Eight Characteristics of Effective Surveys
Online surveys are relatively easy to set up and inexpensive to administer, yet, like all surveys are hard to design. To design a good survey, identify who needs what information, why they need the information, and what they plan to do with the results. Make sure that respondents are motivated to participate, know the purpose of the survey, and can easily understand and respond to your questions. Here are eight characteristics of effective surveys:
Sufficient demographic information - Even if you use a customer list or other targeted list for a customer satisfaction or other study, you may later want to analyze the results by smaller segments. Identify segments of interest at the beginning. Then, include a few relevant demographic questions, e.g., zip code or region, company size and industry, product or service used, or respondents' job titles.
Focused surveys - Avoid question creep. If you are asking questions about service and support, resist requests from colleagues to insert questions on other issues, such as branding, that waste questions or make the survey seem unfocused.
Clear questions - Make questions easy to understand by avoiding acronyms, technical words, complex sentences, and ambiguous language. Define terms, such as "cloud computing" or "the cloud," that can mean different things. Simplify sentences. Be concrete.
One-part questions - Subdivide two-part questions. If participants agree with one part of the question, but not the other, their answers will not be meaningful.
Other options - When none of the answers to multiple choice questions apply, respondents will select any response. If you provide options, such as "other," "neutral," or "none-of-the-above," followed by "please explain," responses will be more accurate. And, the comments will provide unexpected insights.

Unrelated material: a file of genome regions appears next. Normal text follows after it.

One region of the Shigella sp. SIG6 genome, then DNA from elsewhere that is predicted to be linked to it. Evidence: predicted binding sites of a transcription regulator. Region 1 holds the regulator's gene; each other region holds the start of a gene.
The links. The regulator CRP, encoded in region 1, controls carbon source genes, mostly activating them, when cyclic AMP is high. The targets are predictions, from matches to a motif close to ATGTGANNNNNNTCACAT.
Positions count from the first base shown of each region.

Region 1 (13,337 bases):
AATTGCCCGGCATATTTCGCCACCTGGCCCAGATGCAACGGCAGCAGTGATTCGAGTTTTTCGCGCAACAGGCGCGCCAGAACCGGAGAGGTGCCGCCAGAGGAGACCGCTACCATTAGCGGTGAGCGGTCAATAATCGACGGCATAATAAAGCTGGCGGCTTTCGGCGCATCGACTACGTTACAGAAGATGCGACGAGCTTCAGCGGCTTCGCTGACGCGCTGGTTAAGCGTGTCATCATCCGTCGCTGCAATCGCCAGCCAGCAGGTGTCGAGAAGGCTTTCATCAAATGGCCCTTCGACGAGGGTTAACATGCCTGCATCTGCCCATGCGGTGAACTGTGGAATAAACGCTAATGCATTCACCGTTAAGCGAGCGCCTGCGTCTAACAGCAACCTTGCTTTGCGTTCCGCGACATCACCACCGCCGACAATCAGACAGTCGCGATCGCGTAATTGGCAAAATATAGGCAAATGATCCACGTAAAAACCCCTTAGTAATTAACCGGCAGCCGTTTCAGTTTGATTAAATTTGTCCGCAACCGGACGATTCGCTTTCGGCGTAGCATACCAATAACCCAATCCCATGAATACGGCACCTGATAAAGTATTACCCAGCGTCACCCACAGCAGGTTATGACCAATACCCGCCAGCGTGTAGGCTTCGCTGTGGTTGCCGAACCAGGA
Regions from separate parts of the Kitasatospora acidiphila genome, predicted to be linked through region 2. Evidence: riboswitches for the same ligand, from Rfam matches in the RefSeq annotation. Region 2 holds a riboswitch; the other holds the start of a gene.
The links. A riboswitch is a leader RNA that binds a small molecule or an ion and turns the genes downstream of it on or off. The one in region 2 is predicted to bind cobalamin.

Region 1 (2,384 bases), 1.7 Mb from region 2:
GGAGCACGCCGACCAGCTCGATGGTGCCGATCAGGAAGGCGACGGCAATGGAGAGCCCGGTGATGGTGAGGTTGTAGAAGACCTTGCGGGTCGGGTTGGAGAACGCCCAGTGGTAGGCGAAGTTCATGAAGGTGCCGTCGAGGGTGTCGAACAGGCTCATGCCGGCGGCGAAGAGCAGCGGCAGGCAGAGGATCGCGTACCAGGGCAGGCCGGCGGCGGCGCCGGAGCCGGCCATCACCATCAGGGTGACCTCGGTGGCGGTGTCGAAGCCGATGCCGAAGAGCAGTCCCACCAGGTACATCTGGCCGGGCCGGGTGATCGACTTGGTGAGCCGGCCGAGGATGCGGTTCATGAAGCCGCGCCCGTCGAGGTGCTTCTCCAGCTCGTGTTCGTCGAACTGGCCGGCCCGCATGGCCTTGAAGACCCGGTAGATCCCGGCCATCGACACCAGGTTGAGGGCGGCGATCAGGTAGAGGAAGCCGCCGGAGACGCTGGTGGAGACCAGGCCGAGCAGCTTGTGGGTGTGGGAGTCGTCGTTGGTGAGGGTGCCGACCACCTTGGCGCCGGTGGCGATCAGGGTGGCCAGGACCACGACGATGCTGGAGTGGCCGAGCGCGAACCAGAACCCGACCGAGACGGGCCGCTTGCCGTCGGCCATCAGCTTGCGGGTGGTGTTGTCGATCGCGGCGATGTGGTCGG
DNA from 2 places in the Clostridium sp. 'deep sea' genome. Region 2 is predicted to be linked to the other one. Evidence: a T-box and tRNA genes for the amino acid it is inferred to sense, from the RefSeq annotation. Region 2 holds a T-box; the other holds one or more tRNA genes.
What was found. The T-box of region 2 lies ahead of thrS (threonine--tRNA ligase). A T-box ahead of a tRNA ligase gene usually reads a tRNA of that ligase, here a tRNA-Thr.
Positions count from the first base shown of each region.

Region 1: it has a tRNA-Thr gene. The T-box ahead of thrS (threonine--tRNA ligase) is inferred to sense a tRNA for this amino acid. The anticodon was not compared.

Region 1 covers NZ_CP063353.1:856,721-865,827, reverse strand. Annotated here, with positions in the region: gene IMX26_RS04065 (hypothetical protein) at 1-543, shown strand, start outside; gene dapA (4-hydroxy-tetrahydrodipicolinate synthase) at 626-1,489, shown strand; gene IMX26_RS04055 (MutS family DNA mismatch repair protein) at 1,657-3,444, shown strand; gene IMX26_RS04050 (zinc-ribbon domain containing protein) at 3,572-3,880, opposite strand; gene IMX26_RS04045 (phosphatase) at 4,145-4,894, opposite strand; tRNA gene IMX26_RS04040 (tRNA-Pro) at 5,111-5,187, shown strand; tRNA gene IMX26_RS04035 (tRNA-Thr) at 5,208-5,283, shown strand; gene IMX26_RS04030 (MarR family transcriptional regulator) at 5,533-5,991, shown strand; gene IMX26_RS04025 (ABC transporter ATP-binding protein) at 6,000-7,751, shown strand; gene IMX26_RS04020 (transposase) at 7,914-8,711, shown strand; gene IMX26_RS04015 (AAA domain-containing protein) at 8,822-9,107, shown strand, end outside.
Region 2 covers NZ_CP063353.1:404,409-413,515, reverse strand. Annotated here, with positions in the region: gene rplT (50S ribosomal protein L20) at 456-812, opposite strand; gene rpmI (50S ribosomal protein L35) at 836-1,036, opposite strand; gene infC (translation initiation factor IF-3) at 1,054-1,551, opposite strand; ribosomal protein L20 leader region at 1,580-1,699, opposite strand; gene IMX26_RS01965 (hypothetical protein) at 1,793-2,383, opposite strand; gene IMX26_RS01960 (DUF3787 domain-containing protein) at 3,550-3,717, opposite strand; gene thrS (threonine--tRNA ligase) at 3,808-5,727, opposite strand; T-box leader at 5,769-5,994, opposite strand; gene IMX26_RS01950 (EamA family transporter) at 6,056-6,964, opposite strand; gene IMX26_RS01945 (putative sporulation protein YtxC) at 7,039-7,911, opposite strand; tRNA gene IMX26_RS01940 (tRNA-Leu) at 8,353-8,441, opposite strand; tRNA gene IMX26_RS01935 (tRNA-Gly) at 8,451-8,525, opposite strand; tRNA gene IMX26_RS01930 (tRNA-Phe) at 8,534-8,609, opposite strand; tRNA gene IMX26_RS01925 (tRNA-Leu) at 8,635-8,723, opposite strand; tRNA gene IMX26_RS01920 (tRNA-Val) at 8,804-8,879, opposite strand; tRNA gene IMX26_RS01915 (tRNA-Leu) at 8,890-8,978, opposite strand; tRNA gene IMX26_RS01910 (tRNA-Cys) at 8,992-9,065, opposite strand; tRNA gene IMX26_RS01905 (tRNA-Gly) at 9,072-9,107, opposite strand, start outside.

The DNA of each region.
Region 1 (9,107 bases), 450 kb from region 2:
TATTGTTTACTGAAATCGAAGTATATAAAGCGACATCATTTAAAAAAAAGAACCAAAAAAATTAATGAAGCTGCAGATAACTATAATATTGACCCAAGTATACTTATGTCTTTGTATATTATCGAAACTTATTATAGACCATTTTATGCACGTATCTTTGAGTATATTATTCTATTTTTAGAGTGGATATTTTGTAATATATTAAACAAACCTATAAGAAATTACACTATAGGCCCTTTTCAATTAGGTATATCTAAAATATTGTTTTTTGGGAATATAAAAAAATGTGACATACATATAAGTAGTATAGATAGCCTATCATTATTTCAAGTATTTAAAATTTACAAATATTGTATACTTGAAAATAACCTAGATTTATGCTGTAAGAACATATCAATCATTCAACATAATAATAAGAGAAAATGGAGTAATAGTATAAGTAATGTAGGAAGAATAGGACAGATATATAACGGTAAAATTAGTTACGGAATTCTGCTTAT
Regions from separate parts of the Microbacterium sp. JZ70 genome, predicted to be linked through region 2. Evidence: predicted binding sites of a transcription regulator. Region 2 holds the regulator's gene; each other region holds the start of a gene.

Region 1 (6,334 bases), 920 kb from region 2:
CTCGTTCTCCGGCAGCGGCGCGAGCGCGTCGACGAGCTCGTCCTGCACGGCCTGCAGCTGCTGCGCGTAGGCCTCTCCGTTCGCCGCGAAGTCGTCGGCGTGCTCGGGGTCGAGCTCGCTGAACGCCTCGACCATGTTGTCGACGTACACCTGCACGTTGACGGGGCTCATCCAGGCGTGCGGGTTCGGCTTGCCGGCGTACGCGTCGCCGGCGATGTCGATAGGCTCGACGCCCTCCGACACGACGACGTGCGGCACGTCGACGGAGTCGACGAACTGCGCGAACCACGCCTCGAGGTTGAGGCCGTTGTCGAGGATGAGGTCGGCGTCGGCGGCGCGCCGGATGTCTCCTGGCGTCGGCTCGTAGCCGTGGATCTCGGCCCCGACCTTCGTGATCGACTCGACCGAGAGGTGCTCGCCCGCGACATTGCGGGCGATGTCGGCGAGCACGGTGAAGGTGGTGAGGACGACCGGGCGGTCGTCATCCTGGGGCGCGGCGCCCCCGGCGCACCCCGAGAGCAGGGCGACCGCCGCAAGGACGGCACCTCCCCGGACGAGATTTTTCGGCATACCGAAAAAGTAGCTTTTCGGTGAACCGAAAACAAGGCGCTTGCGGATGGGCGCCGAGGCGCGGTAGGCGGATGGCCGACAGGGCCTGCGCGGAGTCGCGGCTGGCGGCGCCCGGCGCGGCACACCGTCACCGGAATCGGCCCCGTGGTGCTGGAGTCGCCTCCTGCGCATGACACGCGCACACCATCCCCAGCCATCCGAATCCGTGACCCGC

Logical sequencing of questions - When you have formulated the questions, check if the sequence of questions is logical. If you say go from Question 9 to Question 12, make sure to have a Question 12, and make sure that Question 12 logically follows Question 9.
Motivation - Use approaches, such as email, phone calls, or direct mail, to invite the target group to participate in the study. Make sure that participants are sympathetic with the purpose of the survey or are interested in the subjects covered in the survey. Provide an incentive or share some of the results.
Openness - Use results as you promised. If you say you will report aggregate data, do not reveal participants' names or company names. Deceptive practices give companies bad reputations and cloud future relationships with participants.
Well-designed surveys help you identify new markets and new customers and ultimately new sources of revenue. They can also help you find ways to derive more revenue from existing customers. Whether you use an online or traditional survey instrument, you should first think of the desired uses and the expected benefits of the survey, and then develop good survey questions and survey logic. We can help you with this process.
Copyright © 2011 Ruth Winett. All rights reserved.
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